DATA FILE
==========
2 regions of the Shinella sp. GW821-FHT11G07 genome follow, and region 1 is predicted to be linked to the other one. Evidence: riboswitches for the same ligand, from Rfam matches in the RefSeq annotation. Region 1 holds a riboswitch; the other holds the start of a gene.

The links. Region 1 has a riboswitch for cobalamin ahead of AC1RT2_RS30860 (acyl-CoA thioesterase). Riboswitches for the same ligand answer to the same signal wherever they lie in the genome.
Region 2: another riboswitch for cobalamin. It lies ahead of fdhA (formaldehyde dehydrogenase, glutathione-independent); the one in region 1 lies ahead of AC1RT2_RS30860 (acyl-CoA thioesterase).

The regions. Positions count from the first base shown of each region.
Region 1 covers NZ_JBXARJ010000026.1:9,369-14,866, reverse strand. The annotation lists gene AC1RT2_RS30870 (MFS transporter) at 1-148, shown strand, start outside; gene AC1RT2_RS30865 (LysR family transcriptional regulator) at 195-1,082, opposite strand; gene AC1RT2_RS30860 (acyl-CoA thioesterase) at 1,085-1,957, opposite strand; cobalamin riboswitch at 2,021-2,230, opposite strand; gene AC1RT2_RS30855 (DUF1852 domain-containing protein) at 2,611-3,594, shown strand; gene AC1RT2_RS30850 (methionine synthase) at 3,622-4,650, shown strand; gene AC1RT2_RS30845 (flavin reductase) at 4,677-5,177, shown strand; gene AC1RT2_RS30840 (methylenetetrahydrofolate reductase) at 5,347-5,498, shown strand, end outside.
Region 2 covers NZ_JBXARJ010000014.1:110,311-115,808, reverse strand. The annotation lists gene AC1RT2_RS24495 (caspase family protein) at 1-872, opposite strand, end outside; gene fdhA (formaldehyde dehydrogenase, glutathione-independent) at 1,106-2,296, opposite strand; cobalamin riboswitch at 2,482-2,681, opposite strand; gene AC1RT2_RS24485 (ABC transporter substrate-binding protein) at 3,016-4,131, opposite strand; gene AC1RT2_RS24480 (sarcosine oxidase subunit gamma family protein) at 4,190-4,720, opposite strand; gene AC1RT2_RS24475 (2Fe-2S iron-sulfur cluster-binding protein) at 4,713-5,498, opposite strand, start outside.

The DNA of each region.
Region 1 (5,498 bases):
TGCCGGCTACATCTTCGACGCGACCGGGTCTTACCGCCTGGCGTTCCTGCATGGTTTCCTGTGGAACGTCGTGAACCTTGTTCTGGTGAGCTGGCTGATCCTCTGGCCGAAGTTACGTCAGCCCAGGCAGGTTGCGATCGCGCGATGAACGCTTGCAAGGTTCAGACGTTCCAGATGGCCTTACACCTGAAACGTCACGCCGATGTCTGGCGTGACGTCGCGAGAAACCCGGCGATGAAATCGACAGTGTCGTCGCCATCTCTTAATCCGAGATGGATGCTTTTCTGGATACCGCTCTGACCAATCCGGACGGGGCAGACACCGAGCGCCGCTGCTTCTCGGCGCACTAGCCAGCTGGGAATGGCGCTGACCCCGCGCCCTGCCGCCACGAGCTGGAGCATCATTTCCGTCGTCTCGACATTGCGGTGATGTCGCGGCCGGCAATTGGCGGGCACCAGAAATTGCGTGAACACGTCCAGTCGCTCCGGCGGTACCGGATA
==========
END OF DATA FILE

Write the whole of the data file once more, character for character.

2 regions of the Shinella sp. GW821-FHT11G07 genome follow, and region 1 is predicted to be linked to the other one. Evidence: riboswitches for the same ligand, from Rfam matches in the RefSeq annotation. Region 1 holds a riboswitch; the other holds the start of a gene.

The links. Region 1 has a riboswitch for cobalamin ahead of AC1RT2_RS30860 (acyl-CoA thioesterase). Riboswitches for the same ligand answer to the same signal wherever they lie in the genome.
Region 2: another riboswitch for cobalamin. It lies ahead of fdhA (formaldehyde dehydrogenase, glutathione-independent); the one in region 1 lies ahead of AC1RT2_RS30860 (acyl-CoA thioesterase).

The regions. Positions count from the first base shown of each region.
Region 1 covers NZ_JBXARJ010000026.1:9,369-14,866, reverse strand. The annotation lists gene AC1RT2_RS30870 (MFS transporter) at 1-148, shown strand, start outside; gene AC1RT2_RS30865 (LysR family transcriptional regulator) at 195-1,082, opposite strand; gene AC1RT2_RS30860 (acyl-CoA thioesterase) at 1,085-1,957, opposite strand; cobalamin riboswitch at 2,021-2,230, opposite strand; gene AC1RT2_RS30855 (DUF1852 domain-containing protein) at 2,611-3,594, shown strand; gene AC1RT2_RS30850 (methionine synthase) at 3,622-4,650, shown strand; gene AC1RT2_RS30845 (flavin reductase) at 4,677-5,177, shown strand; gene AC1RT2_RS30840 (methylenetetrahydrofolate reductase) at 5,347-5,498, shown strand, end outside.
Region 2 covers NZ_JBXARJ010000014.1:110,311-115,808, reverse strand. The annotation lists gene AC1RT2_RS24495 (caspase family protein) at 1-872, opposite strand, end outside; gene fdhA (formaldehyde dehydrogenase, glutathione-independent) at 1,106-2,296, opposite strand; cobalamin riboswitch at 2,482-2,681, opposite strand; gene AC1RT2_RS24485 (ABC transporter substrate-binding protein) at 3,016-4,131, opposite strand; gene AC1RT2_RS24480 (sarcosine oxidase subunit gamma family protein) at 4,190-4,720, opposite strand; gene AC1RT2_RS24475 (2Fe-2S iron-sulfur cluster-binding protein) at 4,713-5,498, opposite strand, start outside.

The DNA of each region.
Region 1 (5,498 bases):
TGCCGGCTACATCTTCGACGCGACCGGGTCTTACCGCCTGGCGTTCCTGCATGGTTTCCTGTGGAACGTCGTGAACCTTGTTCTGGTGAGCTGGCTGATCCTCTGGCCGAAGTTACGTCAGCCCAGGCAGGTTGCGATCGCGCGATGAACGCTTGCAAGGTTCAGACGTTCCAGATGGCCTTACACCTGAAACGTCACGCCGATGTCTGGCGTGACGTCGCGAGAAACCCGGCGATGAAATCGACAGTGTCGTCGCCATCTCTTAATCCGAGATGGATGCTTTTCTGGATACCGCTCTGACCAATCCGGACGGGGCAGACACCGAGCGCCGCTGCTTCTCGGCGCACTAGCCAGCTGGGAATGGCGCTGACCCCGCGCCCTGCCGCCACGAGCTGGAGCATCATTTCCGTCGTCTCGACATTGCGGTGATGTCGCGGCCGGCAATTGGCGGGCACCAGAAATTGCGTGAACACGTCCAGTCGCTCCGGCGGTACCGGATA